On Friday, my parents and I drove to a little old mining town called Columbia. Its near Sonora and it was cute and quaint and all those feelings you feel when you walk around a small town. It was hot beyond hot and we ducked into the stores as much as we could to escape it.
After walking around, watching people sift for gold, listening to the wonderful band, and watch little kids climb up greased poles for money, we headed back home to wait out the firework show later that night.
My sister was having a little gathering on their church lawn since it was a good view of the city’s fireworks, so we arrived and I set up my camera. We all chatted and hung out as we waited for the show to begin, and I was able to somehow convince my sister to make me a s’more as I sat there doing nothing. She’s a good sister, she is. I on the other hand…
As the show began, I took photos and couldn’t help but think how paltry the fireworks were. Nothing like what I’ve seen other cities do, and nothing like what a “County’s fireworks” display should be. This was the first time I had my camera set on a tripod with a remote, following online tutorials, so I was excited to see how they’d turn out, even if the show wasn’t spectacular. Turns out I left my shutter open for far too long, and it left many (all) of my shots streaky. And when the finale hit, well, you’ll see.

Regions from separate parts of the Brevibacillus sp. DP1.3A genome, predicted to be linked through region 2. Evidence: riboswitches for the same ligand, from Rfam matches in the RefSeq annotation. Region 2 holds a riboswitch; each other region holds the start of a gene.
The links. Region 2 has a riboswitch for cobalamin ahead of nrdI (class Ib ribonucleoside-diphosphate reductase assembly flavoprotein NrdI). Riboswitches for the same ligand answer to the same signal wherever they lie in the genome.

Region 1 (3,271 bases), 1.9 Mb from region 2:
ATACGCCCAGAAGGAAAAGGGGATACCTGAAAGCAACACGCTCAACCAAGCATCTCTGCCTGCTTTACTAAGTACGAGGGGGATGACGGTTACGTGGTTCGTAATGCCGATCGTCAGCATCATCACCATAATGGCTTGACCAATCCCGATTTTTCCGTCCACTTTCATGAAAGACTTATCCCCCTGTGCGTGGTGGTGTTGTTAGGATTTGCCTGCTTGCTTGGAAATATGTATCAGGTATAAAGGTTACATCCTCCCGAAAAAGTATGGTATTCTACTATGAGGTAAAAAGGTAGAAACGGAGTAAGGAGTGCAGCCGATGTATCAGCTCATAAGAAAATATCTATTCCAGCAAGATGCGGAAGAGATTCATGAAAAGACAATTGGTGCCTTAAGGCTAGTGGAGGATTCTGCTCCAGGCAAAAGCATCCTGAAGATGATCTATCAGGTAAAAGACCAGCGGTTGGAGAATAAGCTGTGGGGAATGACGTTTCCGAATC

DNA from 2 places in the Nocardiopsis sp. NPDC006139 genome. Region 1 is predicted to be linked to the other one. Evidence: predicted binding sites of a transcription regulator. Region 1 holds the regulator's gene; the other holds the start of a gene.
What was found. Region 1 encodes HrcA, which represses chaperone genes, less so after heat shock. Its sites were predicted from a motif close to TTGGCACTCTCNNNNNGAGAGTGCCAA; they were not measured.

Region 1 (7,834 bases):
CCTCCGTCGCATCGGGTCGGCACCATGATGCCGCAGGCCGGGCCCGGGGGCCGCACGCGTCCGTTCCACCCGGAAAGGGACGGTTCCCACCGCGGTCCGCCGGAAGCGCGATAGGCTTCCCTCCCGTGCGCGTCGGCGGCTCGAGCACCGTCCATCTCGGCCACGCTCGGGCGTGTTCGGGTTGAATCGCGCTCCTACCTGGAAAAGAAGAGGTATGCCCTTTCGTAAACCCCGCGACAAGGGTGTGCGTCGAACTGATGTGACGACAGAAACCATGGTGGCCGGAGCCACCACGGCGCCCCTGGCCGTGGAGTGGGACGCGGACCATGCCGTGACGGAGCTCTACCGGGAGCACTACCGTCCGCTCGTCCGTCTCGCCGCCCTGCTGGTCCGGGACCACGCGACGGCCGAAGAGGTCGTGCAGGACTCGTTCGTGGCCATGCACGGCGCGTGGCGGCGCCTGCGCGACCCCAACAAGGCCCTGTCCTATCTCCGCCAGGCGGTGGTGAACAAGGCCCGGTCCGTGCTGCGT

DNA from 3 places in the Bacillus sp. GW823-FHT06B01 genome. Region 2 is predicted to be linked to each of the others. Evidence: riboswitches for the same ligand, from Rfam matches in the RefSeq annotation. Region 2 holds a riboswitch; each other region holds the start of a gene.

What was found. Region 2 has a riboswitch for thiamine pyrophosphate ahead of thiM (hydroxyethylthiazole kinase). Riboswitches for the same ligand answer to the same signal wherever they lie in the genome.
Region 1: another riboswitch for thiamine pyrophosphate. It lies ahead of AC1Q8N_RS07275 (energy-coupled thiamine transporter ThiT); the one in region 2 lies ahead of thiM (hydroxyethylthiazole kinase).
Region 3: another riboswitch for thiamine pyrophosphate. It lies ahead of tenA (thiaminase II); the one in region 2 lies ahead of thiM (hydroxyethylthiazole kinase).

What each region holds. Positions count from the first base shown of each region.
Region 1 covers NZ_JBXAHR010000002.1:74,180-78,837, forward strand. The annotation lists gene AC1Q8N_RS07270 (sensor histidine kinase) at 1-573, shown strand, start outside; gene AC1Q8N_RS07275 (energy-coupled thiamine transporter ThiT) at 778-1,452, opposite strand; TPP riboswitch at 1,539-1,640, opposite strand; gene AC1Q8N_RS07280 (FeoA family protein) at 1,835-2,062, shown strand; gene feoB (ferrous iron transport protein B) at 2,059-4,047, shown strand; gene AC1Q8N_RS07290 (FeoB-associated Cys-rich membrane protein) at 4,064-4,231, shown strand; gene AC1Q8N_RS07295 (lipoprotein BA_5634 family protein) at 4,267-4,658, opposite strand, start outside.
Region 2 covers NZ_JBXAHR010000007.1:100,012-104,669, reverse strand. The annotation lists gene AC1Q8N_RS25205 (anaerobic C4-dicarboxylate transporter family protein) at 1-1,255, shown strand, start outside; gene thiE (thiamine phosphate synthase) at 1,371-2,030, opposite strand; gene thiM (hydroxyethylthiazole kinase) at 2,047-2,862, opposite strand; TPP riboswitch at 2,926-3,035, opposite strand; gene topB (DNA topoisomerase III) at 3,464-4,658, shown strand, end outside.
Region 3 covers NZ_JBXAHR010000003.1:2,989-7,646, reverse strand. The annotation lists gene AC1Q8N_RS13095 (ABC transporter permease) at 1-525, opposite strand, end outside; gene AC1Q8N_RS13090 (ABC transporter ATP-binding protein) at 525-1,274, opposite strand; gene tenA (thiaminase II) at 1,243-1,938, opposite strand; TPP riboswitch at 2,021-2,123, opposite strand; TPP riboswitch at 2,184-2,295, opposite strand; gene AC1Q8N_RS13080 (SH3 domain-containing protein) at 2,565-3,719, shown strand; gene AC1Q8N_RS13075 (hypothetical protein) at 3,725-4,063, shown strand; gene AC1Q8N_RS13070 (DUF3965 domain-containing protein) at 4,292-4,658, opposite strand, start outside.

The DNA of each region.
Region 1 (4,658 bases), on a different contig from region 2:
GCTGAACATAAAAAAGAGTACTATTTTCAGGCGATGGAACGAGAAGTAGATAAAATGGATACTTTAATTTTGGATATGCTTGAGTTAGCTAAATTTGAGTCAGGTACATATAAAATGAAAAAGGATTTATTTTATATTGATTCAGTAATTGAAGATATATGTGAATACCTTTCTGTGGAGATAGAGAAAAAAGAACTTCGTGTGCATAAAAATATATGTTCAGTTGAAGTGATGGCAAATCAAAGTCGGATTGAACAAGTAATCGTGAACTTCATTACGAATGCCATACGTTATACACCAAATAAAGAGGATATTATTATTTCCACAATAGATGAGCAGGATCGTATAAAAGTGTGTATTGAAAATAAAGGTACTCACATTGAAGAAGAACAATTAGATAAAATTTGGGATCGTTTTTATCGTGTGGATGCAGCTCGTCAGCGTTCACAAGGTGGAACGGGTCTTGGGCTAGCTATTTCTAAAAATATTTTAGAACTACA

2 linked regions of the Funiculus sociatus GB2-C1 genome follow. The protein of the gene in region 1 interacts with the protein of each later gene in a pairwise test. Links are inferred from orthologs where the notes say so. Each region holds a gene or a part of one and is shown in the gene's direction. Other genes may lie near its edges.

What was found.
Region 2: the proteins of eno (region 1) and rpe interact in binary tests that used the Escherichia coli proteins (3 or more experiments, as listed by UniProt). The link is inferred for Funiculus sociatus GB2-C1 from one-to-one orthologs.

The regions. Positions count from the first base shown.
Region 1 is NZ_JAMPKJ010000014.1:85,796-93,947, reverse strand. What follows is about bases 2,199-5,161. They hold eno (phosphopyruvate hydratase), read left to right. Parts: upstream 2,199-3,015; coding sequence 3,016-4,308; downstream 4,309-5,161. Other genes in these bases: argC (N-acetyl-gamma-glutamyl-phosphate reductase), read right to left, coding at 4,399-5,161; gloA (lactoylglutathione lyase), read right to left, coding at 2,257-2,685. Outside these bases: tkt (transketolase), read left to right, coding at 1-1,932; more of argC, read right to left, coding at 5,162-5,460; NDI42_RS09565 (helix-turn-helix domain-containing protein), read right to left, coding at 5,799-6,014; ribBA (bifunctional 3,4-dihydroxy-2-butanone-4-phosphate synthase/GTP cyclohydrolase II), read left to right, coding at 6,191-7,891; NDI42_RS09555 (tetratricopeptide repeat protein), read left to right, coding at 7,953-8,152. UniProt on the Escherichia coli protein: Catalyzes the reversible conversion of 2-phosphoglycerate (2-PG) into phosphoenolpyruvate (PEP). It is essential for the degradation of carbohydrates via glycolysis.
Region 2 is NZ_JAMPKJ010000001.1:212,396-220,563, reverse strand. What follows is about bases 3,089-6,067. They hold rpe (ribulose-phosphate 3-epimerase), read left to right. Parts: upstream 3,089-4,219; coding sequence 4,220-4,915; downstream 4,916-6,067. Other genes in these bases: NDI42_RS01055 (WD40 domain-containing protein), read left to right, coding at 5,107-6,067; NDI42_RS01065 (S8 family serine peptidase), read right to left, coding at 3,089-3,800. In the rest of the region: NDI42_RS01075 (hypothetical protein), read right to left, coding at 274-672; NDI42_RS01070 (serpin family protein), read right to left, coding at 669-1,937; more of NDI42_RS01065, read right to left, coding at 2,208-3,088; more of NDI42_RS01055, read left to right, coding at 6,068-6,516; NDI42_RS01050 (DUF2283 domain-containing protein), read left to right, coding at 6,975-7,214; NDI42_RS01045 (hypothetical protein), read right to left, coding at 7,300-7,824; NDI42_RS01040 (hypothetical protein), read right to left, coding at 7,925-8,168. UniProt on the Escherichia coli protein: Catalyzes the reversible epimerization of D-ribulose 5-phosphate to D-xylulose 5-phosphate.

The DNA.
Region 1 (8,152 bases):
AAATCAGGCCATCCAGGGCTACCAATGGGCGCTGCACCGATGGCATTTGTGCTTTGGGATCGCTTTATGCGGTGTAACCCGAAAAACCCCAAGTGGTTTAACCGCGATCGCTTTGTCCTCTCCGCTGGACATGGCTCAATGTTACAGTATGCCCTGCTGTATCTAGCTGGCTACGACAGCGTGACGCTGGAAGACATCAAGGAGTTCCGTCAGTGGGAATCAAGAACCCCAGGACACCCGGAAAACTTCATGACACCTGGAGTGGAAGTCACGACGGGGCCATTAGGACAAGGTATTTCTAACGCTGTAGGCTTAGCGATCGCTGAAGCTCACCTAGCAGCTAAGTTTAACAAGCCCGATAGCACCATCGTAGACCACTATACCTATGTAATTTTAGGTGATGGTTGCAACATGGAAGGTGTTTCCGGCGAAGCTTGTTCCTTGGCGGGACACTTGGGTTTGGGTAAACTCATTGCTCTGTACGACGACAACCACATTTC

The finale: Here is a great example of what happens when the city shoots all of the fireworks off in the exact same spot, and you leave your shutter open for 6 seconds too long. A big bright white mess.
And this is how the majority of them turned out…
I’m pretty sure this is when my niece walked into my tripod.
So unless you want this look, I advise you follow the professionals who say to keep your shutter open from 2-6 seconds. Not the 8-13 seconds that I did.
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